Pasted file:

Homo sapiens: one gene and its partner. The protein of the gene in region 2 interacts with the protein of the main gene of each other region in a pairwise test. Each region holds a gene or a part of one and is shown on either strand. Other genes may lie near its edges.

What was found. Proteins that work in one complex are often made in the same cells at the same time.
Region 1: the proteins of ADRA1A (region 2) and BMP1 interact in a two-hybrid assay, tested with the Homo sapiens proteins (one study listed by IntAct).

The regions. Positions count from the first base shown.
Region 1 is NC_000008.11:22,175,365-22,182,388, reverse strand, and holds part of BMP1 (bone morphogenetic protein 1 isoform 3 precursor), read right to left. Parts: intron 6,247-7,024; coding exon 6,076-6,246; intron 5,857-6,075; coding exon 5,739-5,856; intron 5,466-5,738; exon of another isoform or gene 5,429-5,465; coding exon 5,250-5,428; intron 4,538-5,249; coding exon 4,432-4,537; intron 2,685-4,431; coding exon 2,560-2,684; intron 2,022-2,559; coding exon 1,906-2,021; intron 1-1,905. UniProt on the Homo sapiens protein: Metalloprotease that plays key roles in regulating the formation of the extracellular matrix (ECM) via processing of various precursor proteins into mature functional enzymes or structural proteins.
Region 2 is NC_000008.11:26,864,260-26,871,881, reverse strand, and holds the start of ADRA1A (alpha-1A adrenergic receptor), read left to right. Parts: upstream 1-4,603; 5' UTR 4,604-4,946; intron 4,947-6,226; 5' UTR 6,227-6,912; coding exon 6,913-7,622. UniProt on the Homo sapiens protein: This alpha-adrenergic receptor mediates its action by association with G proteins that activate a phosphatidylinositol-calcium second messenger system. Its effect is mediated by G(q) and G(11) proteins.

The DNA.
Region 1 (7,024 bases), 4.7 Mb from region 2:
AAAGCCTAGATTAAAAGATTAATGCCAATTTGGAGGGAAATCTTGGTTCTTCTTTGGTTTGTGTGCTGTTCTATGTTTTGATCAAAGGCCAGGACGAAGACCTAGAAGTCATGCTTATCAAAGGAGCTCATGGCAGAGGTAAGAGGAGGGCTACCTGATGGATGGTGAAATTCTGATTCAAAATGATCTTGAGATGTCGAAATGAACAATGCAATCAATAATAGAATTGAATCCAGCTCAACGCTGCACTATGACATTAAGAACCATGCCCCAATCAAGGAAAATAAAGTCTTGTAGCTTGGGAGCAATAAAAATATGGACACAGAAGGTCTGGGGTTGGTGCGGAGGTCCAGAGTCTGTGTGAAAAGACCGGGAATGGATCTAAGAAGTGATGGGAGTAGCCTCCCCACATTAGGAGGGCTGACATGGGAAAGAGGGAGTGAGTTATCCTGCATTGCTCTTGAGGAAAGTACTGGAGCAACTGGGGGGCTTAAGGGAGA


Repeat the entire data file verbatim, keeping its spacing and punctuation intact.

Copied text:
Homo sapiens: one gene and its partner. The protein of the gene in region 2 interacts with the protein of the main gene of each other region in a pairwise test. Each region holds a gene or a part of one and is shown on either strand. Other genes may lie near its edges.

What was found. Proteins that work in one complex are often made in the same cells at the same time.
Region 1: the proteins of ADRA1A (region 2) and BMP1 interact in a two-hybrid assay, tested with the Homo sapiens proteins (one study listed by IntAct).

The regions. Positions count from the first base shown.
Region 1 is NC_000008.11:22,175,365-22,182,388, reverse strand, and holds part of BMP1 (bone morphogenetic protein 1 isoform 3 precursor), read right to left. Parts: intron 6,247-7,024; coding exon 6,076-6,246; intron 5,857-6,075; coding exon 5,739-5,856; intron 5,466-5,738; exon of another isoform or gene 5,429-5,465; coding exon 5,250-5,428; intron 4,538-5,249; coding exon 4,432-4,537; intron 2,685-4,431; coding exon 2,560-2,684; intron 2,022-2,559; coding exon 1,906-2,021; intron 1-1,905. UniProt on the Homo sapiens protein: Metalloprotease that plays key roles in regulating the formation of the extracellular matrix (ECM) via processing of various precursor proteins into mature functional enzymes or structural proteins.
Region 2 is NC_000008.11:26,864,260-26,871,881, reverse strand, and holds the start of ADRA1A (alpha-1A adrenergic receptor), read left to right. Parts: upstream 1-4,603; 5' UTR 4,604-4,946; intron 4,947-6,226; 5' UTR 6,227-6,912; coding exon 6,913-7,622. UniProt on the Homo sapiens protein: This alpha-adrenergic receptor mediates its action by association with G proteins that activate a phosphatidylinositol-calcium second messenger system. Its effect is mediated by G(q) and G(11) proteins.

The DNA.
Region 1 (7,024 bases), 4.7 Mb from region 2:
AAAGCCTAGATTAAAAGATTAATGCCAATTTGGAGGGAAATCTTGGTTCTTCTTTGGTTTGTGTGCTGTTCTATGTTTTGATCAAAGGCCAGGACGAAGACCTAGAAGTCATGCTTATCAAAGGAGCTCATGGCAGAGGTAAGAGGAGGGCTACCTGATGGATGGTGAAATTCTGATTCAAAATGATCTTGAGATGTCGAAATGAACAATGCAATCAATAATAGAATTGAATCCAGCTCAACGCTGCACTATGACATTAAGAACCATGCCCCAATCAAGGAAAATAAAGTCTTGTAGCTTGGGAGCAATAAAAATATGGACACAGAAGGTCTGGGGTTGGTGCGGAGGTCCAGAGTCTGTGTGAAAAGACCGGGAATGGATCTAAGAAGTGATGGGAGTAGCCTCCCCACATTAGGAGGGCTGACATGGGAAAGAGGGAGTGAGTTATCCTGCATTGCTCTTGAGGAAAGTACTGGAGCAACTGGGGGGCTTAAGGGAGA